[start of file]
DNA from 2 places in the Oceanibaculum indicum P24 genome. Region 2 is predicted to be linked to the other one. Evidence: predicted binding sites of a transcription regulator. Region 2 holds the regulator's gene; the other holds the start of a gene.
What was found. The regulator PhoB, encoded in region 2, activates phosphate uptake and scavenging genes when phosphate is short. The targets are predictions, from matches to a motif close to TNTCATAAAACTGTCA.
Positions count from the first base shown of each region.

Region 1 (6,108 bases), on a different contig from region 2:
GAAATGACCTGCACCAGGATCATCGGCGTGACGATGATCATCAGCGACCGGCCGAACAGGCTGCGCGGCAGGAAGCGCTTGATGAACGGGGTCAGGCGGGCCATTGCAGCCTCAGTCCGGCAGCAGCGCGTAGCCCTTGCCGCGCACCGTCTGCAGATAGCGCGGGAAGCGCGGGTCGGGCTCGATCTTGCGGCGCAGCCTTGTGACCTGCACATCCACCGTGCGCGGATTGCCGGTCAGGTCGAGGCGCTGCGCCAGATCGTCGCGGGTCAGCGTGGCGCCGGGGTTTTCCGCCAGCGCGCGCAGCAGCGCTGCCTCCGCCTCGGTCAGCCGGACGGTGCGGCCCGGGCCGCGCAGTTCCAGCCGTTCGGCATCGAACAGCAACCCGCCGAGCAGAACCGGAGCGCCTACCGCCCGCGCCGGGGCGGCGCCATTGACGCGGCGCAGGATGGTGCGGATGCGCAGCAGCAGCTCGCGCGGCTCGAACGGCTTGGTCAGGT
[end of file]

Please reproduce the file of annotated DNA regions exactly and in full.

DNA from 2 places in the Oceanibaculum indicum P24 genome. Region 2 is predicted to be linked to the other one. Evidence: predicted binding sites of a transcription regulator. Region 2 holds the regulator's gene; the other holds the start of a gene.
What was found. The regulator PhoB, encoded in region 2, activates phosphate uptake and scavenging genes when phosphate is short. The targets are predictions, from matches to a motif close to TNTCATAAAACTGTCA.
Positions count from the first base shown of each region.

Region 1 (6,108 bases), on a different contig from region 2:
GAAATGACCTGCACCAGGATCATCGGCGTGACGATGATCATCAGCGACCGGCCGAACAGGCTGCGCGGCAGGAAGCGCTTGATGAACGGGGTCAGGCGGGCCATTGCAGCCTCAGTCCGGCAGCAGCGCGTAGCCCTTGCCGCGCACCGTCTGCAGATAGCGCGGGAAGCGCGGGTCGGGCTCGATCTTGCGGCGCAGCCTTGTGACCTGCACATCCACCGTGCGCGGATTGCCGGTCAGGTCGAGGCGCTGCGCCAGATCGTCGCGGGTCAGCGTGGCGCCGGGGTTTTCCGCCAGCGCGCGCAGCAGCGCTGCCTCCGCCTCGGTCAGCCGGACGGTGCGGCCCGGGCCGCGCAGTTCCAGCCGTTCGGCATCGAACAGCAACCCGCCGAGCAGAACCGGAGCGCCTACCGCCCGCGCCGGGGCGGCGCCATTGACGCGGCGCAGGATGGTGCGGATGCGCAGCAGCAGCTCGCGCGGCTCGAACGGCTTGGTCAGGT